Travelers wishing to visit Mount Etna should be prepared to check weather and eruption conditions before going. At times, public access to the top of the wildly active volcano is prohibited for safety reasons.
4. Death Valley National Park, California – Tatooine in “A New Hope”
Early Morning On The Mesquite Flat Sand Dunes of the Death Valley desert. Photo: Shutterstock.com
Death Valley is the largest national park in the continental U.S., with 3.4 million acres and nearly 1,000 miles of paved and dirt roads. The barren desert landscape of Death Valley National Park was used as the backdrop for Tatooine, the isolated home of Luke Skywalker in the film “A New Hope.”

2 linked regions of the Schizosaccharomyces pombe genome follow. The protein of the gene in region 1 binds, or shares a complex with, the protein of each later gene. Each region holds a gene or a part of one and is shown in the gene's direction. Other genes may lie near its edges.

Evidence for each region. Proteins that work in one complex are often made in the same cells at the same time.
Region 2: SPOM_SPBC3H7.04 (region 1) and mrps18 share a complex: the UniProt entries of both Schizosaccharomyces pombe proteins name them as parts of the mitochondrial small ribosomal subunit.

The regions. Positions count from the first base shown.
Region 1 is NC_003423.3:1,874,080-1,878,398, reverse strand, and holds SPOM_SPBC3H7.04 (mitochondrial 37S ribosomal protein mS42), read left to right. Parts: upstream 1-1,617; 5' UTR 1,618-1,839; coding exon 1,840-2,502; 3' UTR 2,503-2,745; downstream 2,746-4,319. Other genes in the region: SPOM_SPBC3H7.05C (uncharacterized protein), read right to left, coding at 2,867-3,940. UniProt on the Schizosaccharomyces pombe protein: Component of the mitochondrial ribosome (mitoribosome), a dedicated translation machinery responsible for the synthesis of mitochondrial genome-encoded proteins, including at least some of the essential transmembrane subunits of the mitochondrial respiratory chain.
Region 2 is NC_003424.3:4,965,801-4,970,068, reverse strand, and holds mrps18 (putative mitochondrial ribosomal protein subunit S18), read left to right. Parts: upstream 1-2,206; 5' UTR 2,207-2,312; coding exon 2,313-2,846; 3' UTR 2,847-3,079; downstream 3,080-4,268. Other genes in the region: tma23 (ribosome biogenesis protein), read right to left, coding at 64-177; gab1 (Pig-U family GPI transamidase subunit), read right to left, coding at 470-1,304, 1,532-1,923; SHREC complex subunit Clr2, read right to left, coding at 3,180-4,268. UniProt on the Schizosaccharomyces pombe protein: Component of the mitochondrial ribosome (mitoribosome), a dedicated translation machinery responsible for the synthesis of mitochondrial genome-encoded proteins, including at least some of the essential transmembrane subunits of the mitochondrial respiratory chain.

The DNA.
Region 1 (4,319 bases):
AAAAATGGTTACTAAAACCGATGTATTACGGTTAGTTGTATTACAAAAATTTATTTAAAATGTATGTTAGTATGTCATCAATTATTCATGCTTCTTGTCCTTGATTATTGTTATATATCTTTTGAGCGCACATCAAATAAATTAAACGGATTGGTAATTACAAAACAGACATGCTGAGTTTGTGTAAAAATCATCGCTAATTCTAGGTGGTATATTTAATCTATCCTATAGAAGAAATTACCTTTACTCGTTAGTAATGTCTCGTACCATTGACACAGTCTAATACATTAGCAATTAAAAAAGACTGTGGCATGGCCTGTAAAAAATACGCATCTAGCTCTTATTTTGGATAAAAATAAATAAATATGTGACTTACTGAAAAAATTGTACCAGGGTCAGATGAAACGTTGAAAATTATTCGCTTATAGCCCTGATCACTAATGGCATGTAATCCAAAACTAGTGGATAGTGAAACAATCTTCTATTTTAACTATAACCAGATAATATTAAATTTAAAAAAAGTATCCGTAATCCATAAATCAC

Ninety-one percent of the park is protected as officially designated wilderness, which includes low valley floors crusted with barren salt flats, rugged mountains reaching as high as 11,000 feet, deep and winding canyons, rolling sand dunes, and spring-fed oases.
Though a lot of Tatooine was actually shot in Tunisia, some of the most crucial scenes were filmed in Death Valley between the mountains of the Sierra Nevada and the Mojave Desert. Several scenes of C-3PO and R2-D2 traveling to Jabba the Hut’s palace from “Return of the Jedi” were also shot there.[cp_modal display=”inline” id=”cp_id_326d1″][/cp_modal]
5. Finse, Norway – Hoth in “The Empire Strikes Back”
The small village of Finse, Norway offers a welcome escape from the hustle and bustle iof daily life. Photo: Shutterstock.com